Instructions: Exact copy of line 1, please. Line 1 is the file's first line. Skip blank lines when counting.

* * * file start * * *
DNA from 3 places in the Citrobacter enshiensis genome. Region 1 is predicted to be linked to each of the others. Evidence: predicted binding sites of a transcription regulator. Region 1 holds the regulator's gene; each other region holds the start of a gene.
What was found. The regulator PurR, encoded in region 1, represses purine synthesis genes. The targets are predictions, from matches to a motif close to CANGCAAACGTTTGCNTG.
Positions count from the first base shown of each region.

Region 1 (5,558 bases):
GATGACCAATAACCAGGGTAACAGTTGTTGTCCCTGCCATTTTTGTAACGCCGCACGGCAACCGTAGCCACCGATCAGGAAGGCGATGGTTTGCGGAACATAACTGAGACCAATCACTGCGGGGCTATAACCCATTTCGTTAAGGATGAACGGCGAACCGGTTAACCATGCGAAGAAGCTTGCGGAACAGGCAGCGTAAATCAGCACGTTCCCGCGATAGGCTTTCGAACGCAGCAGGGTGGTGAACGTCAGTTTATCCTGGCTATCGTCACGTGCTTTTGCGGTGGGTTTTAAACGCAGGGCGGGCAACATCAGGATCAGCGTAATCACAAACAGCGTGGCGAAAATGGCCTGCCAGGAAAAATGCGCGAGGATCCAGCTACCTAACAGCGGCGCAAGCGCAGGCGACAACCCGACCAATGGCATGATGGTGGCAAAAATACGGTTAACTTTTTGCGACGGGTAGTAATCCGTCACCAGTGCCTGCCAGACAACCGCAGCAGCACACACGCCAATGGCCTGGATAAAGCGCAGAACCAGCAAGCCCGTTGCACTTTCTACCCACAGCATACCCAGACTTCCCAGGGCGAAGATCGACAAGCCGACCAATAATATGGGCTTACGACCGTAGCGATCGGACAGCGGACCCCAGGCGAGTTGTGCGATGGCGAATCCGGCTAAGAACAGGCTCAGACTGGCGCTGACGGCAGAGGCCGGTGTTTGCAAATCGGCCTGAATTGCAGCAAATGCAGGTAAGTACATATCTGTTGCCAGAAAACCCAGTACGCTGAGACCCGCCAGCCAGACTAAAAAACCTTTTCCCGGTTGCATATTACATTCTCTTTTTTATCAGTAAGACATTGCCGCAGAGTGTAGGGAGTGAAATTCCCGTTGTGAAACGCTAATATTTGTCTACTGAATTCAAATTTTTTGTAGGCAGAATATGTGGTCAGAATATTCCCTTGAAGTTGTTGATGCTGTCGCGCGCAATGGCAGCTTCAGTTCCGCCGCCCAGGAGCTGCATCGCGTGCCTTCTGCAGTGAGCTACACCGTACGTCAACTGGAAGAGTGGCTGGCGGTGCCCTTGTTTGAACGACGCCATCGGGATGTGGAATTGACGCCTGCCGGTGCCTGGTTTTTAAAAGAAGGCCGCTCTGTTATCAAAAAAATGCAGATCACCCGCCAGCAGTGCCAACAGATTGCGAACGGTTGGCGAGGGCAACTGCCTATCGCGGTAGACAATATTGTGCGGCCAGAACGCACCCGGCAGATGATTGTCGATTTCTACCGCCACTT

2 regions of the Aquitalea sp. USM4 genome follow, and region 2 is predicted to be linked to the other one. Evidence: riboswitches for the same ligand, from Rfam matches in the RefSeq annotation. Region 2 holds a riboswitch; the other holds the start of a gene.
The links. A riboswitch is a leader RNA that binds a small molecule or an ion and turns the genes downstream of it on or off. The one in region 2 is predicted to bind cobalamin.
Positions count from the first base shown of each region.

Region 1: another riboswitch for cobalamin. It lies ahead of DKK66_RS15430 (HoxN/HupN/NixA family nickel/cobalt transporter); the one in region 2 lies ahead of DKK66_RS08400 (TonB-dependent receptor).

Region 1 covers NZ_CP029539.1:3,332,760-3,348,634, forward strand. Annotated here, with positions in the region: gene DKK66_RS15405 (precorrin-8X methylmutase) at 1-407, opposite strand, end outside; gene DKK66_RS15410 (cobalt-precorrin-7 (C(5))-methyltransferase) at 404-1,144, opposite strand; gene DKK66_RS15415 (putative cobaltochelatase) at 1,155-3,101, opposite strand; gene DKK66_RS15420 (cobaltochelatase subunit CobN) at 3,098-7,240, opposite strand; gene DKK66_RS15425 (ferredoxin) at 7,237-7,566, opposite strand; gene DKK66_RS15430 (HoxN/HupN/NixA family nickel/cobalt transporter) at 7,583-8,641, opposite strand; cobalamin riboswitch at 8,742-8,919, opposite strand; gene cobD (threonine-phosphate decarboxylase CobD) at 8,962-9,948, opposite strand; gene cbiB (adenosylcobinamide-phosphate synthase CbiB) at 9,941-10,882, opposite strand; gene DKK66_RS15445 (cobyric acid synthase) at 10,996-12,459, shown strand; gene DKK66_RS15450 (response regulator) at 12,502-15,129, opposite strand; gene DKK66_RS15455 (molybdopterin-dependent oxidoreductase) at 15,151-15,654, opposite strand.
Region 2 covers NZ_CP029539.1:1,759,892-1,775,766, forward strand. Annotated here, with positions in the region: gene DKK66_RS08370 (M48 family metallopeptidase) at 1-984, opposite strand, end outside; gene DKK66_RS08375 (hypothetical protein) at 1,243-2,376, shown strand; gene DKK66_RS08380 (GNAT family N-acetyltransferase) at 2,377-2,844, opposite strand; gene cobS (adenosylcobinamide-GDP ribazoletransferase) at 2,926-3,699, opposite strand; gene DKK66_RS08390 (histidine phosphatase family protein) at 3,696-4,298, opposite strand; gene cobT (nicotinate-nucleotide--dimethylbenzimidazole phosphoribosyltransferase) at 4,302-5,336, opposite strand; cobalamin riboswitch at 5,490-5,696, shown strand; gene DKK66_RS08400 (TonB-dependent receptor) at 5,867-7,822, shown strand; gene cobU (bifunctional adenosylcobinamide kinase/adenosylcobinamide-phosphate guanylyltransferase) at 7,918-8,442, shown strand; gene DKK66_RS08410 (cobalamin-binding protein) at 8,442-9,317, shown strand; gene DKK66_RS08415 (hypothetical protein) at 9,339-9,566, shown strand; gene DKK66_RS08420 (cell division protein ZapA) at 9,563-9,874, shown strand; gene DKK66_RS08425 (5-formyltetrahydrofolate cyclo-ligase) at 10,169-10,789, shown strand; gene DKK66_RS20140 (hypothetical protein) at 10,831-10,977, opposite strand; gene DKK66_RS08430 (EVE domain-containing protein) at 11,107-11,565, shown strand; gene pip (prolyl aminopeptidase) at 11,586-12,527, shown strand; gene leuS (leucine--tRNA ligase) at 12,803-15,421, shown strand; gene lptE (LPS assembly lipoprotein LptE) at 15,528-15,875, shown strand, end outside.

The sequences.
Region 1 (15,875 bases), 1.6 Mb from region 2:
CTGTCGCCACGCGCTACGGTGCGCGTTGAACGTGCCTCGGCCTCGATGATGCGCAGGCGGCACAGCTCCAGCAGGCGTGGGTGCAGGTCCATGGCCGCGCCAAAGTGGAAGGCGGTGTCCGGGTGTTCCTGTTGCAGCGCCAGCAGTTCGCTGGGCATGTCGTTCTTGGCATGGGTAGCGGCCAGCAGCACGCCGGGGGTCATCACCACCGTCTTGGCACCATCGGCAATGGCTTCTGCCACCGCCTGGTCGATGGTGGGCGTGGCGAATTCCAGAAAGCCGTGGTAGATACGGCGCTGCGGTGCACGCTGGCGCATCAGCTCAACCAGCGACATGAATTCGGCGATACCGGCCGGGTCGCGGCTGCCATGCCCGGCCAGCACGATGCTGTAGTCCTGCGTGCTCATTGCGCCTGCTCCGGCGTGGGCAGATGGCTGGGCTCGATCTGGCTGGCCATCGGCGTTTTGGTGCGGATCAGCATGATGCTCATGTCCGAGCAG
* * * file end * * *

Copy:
DNA from 3 places in the Citrobacter enshiensis genome. Region 1 is predicted to be linked to each of the others. Evidence: predicted binding sites of a transcription regulator. Region 1 holds the regulator's gene; each other region holds the start of a gene.